Young people flock to organic movement as they flee conventional agriculture

Story, photos and video by Bethany Knipp, NewsNetNebraska

Doug Dittman started organically farming 22 years ago when he became interested in the quality of food, not the quantity.

Dittman farmed with his father growing up and studied environmental science at the University of Kansas. After  taking a job in Europe, he noticed agriculture in Norway and Switzerland was smaller and more pastoral.

In contrast with Europe, Dittman said United States agriculture is more of a commodity.

“You grow grain and you dump it in a train and you haul it to a co-op and then it goes somewhere, but it’s just this anonymous commodity,” he said. YouTube Preview Image

Dittman and his wife Krista own Branched Oak Farm near Raymond, Neb. north of Lincoln. Together they manage a 30-cow dairy, raise vegetables, produce meat from cattle and pigs, and collect eggs from poultry.

Doug Dittman embraces his  dairy cow Robin.

Doug Dittman embraces his dairy cow Robin.

To take care of the 240-acre farm, the Dittmans receive help from their two sons and people whose interests have turned to the organic movement – young people.

According to Doug Dittman, young people seem to have a growing interest in organic agriculture.

“I don’t know if it’s a fad because people have been fleeing agriculture for a long time,” he said. “Maybe it’ll be something that’ll stay around.”

Currently, the Dittmans have five interns on their farm and also host a slew of people from the Worldwide Opportunities on Organic Farms program. The WWOOFers stay on organic farms to labor and learn various techniques while being accommodated with meals and a place to stay.

Doug Dittman said Branched Oak Farm hosts about 12 – 15 WWOOFers a year, bringing in people from all over the world. The Dittman’s have hosted people from China, Canada, France, Holland and Norway.

No matter where their farm help is from, Doug Dittman said they’re all in their 20s and 30s.

“Young people really seem to be experience hungry,” Krista Dittman said. She said young people might be attracted to their farm because of its location close to I-80. Young adults who are traveling cross-country find it convenient to stop along the way, she said.

While some farmhands might be seeking an adventure, others are there to break into agriculture, which is a difficult thing to do according to Doug Dittman.

“It’s very capitally intensive, land is expensive [and so is] machinery.” Organic farming is more expensive and labor intensive than conventional farming as well, he said.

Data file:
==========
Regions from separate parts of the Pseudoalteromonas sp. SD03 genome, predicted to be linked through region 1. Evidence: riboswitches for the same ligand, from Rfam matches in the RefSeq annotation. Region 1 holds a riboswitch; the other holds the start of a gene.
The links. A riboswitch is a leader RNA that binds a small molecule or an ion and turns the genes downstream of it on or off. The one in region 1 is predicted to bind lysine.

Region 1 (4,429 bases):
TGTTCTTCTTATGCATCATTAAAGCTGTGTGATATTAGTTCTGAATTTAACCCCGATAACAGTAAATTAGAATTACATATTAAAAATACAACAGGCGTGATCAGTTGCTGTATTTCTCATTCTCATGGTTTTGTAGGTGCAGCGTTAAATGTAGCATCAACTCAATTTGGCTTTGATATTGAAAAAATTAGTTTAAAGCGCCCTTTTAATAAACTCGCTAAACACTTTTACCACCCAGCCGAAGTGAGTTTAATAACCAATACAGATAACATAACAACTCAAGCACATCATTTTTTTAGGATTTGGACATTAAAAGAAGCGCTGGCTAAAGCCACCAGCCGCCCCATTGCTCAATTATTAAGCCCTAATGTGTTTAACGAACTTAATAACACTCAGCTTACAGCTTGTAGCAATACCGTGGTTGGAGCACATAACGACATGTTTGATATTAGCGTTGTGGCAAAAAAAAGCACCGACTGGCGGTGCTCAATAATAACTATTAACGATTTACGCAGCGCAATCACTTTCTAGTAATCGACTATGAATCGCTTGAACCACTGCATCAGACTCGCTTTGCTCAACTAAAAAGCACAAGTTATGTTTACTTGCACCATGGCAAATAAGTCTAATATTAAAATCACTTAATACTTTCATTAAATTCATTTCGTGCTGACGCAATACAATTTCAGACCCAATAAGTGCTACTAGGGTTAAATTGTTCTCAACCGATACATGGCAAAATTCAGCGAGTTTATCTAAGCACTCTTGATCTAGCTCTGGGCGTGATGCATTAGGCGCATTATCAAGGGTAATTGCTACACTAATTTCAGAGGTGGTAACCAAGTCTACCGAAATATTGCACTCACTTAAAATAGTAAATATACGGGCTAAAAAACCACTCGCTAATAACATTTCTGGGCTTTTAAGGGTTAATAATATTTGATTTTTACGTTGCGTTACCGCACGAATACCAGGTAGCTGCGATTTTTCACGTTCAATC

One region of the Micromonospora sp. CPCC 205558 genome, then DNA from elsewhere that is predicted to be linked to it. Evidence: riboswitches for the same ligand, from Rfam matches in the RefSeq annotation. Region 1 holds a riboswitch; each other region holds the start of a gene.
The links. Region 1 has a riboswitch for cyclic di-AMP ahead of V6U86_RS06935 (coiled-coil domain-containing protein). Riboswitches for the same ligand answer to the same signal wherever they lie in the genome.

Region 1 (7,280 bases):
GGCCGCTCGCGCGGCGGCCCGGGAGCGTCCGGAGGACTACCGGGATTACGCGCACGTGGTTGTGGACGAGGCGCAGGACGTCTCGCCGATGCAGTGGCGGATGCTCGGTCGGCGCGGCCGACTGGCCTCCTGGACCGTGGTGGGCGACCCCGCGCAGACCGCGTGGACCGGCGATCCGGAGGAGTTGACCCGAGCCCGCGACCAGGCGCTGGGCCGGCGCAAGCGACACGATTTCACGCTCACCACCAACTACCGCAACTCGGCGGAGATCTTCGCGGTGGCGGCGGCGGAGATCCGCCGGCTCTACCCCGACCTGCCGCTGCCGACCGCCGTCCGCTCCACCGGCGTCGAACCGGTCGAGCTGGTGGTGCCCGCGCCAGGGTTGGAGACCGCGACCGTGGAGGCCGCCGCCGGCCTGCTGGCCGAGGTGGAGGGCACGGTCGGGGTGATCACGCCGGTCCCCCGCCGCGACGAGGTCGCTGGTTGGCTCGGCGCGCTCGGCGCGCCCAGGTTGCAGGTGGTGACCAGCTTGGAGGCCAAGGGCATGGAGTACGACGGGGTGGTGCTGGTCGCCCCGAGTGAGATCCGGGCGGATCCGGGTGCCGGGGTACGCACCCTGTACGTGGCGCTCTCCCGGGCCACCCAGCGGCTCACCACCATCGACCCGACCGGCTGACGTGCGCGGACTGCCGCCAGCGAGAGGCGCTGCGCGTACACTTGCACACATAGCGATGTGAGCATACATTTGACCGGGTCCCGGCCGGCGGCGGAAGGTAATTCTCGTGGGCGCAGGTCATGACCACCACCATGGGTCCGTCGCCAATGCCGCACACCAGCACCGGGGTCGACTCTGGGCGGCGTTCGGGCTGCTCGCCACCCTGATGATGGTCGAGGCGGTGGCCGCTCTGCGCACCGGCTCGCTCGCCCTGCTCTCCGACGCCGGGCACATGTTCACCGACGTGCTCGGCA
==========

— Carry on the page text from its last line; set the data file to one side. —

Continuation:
One person breaking into farming at Branched Oak is intern Drew Nelson, 34. When he isn’t working at Lincoln’s Pioneers Park Nature Center as an educator, he’s working in the dairy’s cheese room  in exchange for the use of the Dittmans’ land. Nelson came into the internship when he started volunteering at the farm after his girlfriend and her business partner developed their own farm project next door to the Dittmans.

Drew Nelson, 34, works in the cheese room at Branched Oak Farm. He gets to use a portion of land to grow crops and raise ducks and pigs in exchange for his help.

Drew Nelson, 34, works in the cheese room at Branched Oak Farm. He uses a portion of land to grow crops and raise ducks and pigs in exchange for his help making cheese.

Nelson said the experience is beneficial because he gets to learn how to make cheese and grow his own vegetables while the Dittmans get extra help.

With the benefit of a learning-labor exchange from internships and the WWOOF program, the organic movement has brought more diversity to agriculture.

Women have been leaders of the movement when there is only one type of person who dominates conventional agriculture; “a male, introverted mechanist, or a dude who loves tractors,” Doug Dittman said. The movement has also interested young people raised in cities when generally the average farmer is from a rural area and in his late 50s, he said.

Doug Dittman said much of the attraction to organic farming is the desire for people to have agency over their food by knowing where it comes from, which comes with a higher price. Instead of feeding the world, the Dittmans and their interns produce enough food for 25 – 30 families. The production is a “drop in the bucket” in comparison with conventional farming, but to Doug Dittman, that’s OK.

“It’s about doing the best you can, right where you are,” he said.

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